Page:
The number of Internet of Things (IoT) devices available throughout the globe is forecast to be 29 billion by 2030.
With technology adoption showing no signs of slowing down – as consumer spending on smarter technology continues to skyrocket – the need for greater efficiency, that is both cost-effective and secure, is clear. While a smarter future is an exciting prospect throughout the globe, the introduction of even more connected devices brings about a brand-new set of challenges.
From interoperability obstacles to an increasing number of standards and regulations to swiftly address, product vendors must be equipped with not only the tools but also the knowledge to work efficiently and cost-effectively when evaluating the security of products.
The statistics evidence the need for additional layers of security too – with many devices still having little to no protection. According to research, only 4% of deployed IoT products have secure measures in place, leaving enterprises and consumers extremely vulnerable to cyberattacks.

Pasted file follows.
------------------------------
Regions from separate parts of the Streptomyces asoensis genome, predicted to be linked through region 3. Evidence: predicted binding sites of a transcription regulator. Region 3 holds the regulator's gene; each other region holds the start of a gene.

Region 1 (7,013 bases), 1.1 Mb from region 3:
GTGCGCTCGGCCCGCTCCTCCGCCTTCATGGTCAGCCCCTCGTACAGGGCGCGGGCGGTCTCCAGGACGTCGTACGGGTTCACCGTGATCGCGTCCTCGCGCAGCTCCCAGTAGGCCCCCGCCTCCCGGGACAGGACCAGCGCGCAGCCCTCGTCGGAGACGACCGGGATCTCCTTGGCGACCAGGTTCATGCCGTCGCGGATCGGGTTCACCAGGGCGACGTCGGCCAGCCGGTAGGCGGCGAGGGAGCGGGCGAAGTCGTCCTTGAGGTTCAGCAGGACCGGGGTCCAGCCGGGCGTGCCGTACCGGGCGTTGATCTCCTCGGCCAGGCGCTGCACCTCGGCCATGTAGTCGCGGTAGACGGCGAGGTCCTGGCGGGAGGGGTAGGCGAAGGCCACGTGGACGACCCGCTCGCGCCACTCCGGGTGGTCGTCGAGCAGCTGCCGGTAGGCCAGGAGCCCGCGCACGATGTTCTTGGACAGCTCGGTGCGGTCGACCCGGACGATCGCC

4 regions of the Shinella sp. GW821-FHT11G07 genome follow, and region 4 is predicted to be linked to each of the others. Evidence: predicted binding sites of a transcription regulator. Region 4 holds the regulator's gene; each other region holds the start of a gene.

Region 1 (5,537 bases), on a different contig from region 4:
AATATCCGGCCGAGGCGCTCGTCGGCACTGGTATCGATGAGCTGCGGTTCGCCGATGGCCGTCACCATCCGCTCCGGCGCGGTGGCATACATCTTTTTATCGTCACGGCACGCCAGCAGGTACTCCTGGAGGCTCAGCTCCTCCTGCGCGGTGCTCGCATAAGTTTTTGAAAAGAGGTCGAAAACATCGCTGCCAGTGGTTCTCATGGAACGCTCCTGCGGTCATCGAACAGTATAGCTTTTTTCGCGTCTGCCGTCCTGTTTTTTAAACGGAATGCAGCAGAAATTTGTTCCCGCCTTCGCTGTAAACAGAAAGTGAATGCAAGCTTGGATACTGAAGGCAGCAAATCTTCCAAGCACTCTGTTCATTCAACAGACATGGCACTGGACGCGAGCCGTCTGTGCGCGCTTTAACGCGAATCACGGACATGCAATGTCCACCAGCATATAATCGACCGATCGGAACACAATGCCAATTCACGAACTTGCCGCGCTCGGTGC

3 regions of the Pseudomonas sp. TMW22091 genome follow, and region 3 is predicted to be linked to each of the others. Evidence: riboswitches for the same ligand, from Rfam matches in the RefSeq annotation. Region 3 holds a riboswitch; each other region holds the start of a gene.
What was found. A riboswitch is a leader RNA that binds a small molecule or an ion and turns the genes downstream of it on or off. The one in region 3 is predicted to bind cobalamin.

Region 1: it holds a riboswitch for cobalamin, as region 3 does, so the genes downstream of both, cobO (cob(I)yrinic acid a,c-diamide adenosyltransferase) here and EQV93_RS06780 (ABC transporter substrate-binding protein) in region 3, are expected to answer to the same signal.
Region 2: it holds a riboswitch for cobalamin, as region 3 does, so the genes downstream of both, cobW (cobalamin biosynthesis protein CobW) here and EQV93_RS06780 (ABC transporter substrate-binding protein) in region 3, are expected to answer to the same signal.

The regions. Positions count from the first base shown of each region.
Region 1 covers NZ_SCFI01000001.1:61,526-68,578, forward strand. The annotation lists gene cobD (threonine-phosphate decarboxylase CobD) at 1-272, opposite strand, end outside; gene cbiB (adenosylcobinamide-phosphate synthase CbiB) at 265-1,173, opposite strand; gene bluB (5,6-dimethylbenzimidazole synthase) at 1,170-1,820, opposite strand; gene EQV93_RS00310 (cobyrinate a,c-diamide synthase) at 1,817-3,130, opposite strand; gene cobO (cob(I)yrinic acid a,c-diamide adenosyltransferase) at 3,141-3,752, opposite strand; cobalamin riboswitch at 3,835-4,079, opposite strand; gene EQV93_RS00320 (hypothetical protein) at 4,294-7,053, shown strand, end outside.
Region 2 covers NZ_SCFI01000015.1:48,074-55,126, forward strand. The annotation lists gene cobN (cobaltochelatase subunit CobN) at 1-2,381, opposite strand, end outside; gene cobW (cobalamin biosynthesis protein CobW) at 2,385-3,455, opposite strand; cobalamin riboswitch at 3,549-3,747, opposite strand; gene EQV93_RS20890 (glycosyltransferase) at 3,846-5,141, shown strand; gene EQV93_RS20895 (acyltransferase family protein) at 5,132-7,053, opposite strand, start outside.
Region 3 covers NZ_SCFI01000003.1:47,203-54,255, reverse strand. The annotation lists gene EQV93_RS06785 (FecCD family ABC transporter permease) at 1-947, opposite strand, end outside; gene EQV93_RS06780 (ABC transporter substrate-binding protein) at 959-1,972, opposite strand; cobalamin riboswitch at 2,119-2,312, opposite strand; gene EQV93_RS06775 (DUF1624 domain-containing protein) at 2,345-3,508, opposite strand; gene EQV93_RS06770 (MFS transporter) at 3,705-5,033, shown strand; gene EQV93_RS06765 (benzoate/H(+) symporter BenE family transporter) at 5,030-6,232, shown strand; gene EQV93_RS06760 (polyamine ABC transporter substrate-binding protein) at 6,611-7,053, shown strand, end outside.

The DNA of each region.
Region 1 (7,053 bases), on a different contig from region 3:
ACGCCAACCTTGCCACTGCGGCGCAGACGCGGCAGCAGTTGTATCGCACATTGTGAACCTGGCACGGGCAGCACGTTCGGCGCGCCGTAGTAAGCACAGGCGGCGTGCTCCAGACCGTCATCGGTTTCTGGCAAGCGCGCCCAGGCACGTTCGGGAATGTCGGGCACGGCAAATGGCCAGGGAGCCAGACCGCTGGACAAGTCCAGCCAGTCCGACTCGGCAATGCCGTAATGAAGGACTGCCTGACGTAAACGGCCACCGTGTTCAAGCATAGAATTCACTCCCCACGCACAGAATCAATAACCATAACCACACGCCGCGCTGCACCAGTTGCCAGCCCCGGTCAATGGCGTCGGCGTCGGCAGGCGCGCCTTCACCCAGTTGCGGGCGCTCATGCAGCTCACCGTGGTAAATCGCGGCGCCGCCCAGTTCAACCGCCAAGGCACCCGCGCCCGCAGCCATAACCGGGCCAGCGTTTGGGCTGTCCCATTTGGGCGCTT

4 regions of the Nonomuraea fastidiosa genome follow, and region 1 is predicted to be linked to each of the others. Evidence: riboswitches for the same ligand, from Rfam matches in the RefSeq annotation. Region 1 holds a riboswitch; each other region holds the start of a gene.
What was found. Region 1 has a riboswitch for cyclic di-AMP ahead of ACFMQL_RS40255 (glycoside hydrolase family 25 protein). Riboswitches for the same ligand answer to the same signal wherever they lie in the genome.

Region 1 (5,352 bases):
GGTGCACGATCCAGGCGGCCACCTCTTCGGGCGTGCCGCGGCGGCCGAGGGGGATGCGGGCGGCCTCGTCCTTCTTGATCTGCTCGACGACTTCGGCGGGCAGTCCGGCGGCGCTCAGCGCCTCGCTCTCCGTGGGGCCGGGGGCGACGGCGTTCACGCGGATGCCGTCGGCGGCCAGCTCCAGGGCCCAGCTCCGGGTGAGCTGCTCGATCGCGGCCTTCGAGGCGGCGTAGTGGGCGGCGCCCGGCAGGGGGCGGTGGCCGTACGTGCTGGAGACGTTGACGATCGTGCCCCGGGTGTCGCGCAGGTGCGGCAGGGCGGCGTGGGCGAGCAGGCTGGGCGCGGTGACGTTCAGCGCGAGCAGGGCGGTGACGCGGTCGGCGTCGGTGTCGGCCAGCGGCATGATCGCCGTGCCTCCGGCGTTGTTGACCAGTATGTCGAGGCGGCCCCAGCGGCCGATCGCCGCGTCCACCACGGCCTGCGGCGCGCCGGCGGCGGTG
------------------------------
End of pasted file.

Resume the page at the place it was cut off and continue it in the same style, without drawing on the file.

While it is no secret that some industries are more susceptible to data breaches than others – for example, healthcare, finance, education and retail, to name a few – threats can apply to any product, of any value, if they do not have robust security in place. And when protection is lacking, any level of cyberattack can create costly damages to not only revenue, but overall brand reputation.
The role of certification bodies in the IoT’s quest for greater security
As technology continues to advance at a rapid rate, the number of attacks does the same – and they are getting more sophisticated by the day. With the variety of device types and limited cybersecurity expertise throughout the consumer landscape, this ultimately leaves a significant challenge to overcome for many.
Cyber-crime is reportedly going to cost the global economy $10.5 trillion annually by 2025, so there has never been a more critical time to implement stronger security measures and more robust infrastructure to cope with the growing number of IoT devices.